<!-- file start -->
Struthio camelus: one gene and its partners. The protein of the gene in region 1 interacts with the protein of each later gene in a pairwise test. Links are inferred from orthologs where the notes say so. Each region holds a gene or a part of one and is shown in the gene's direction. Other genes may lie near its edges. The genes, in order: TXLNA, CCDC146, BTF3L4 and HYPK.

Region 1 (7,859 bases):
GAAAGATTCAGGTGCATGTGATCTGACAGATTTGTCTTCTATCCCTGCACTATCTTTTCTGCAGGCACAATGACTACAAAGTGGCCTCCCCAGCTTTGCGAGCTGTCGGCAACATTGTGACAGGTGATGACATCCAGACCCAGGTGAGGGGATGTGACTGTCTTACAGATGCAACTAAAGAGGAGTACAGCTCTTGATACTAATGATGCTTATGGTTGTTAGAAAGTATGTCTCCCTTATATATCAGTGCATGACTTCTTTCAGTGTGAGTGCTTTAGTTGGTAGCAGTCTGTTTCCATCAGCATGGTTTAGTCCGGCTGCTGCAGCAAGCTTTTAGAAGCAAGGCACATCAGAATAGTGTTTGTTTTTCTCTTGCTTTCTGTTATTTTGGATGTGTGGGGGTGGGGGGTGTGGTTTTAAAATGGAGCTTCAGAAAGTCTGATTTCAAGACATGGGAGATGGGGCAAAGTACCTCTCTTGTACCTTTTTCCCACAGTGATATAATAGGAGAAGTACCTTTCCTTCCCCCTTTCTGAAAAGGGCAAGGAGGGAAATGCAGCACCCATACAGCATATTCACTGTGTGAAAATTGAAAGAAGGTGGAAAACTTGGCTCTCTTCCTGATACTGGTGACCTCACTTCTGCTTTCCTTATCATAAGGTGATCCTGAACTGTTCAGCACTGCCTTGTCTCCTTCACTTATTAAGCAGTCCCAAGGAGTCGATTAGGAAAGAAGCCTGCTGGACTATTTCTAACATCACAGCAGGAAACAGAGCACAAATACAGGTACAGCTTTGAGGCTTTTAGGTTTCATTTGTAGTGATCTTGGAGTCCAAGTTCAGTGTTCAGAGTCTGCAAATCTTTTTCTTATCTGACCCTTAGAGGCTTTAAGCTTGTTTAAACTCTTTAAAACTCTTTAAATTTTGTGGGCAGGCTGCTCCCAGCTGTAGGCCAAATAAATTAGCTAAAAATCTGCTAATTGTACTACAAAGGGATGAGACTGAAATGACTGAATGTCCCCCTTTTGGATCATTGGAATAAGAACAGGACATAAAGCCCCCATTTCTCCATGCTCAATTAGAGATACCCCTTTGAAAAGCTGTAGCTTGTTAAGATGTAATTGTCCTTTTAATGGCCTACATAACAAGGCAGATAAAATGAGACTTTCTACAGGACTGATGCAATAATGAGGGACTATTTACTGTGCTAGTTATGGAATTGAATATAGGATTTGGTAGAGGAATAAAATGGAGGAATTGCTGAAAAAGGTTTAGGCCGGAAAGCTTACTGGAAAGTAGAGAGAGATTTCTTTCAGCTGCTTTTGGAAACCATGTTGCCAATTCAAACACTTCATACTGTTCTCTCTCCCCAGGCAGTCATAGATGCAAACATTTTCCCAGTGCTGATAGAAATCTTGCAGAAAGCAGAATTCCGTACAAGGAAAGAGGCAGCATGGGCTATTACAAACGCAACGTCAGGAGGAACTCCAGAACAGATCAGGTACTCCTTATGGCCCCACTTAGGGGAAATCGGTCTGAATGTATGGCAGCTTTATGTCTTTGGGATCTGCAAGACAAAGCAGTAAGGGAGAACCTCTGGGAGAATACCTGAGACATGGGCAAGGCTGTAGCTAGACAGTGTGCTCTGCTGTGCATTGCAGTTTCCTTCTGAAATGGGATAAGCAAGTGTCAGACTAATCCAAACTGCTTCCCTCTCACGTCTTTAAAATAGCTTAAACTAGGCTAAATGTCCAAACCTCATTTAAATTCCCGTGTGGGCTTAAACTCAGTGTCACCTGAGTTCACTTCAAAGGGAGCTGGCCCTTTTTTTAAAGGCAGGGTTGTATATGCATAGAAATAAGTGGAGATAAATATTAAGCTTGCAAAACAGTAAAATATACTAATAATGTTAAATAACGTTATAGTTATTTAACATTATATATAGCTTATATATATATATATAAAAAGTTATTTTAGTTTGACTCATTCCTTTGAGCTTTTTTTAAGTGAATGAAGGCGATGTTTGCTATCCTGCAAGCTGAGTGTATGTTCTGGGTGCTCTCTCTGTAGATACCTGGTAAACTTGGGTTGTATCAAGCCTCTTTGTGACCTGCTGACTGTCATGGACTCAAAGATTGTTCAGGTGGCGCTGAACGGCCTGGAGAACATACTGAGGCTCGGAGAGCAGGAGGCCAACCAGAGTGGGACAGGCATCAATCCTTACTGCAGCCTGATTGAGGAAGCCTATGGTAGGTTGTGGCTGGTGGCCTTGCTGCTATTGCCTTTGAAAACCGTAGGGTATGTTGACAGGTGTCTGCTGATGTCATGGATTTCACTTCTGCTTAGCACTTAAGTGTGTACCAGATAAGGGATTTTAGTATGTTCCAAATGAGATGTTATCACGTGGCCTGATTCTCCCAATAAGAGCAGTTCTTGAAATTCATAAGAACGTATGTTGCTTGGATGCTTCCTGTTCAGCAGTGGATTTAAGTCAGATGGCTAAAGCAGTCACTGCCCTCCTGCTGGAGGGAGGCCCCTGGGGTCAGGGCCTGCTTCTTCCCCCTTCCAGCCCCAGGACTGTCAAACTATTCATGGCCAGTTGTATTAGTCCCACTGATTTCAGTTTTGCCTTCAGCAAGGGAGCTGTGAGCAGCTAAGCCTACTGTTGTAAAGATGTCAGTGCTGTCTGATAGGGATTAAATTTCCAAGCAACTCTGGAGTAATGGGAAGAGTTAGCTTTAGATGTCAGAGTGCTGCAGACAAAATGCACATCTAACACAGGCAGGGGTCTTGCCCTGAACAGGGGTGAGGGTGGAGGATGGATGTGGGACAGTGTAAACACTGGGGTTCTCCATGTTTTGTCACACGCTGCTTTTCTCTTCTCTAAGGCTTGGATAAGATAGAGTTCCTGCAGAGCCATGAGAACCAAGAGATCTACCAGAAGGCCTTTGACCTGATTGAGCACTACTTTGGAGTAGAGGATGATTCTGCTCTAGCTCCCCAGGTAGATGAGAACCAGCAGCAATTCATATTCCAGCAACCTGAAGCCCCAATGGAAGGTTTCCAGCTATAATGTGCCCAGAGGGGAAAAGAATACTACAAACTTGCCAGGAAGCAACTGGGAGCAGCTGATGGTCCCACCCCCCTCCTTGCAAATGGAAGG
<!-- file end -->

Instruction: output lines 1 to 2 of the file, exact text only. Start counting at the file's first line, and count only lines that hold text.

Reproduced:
Struthio camelus: one gene and its partners. The protein of the gene in region 1 interacts with the protein of each later gene in a pairwise test. Links are inferred from orthologs where the notes say so. Each region holds a gene or a part of one and is shown in the gene's direction. Other genes may lie near its edges. The genes, in order: TXLNA, CCDC146, BTF3L4 and HYPK.

Region 1 (7,859 bases):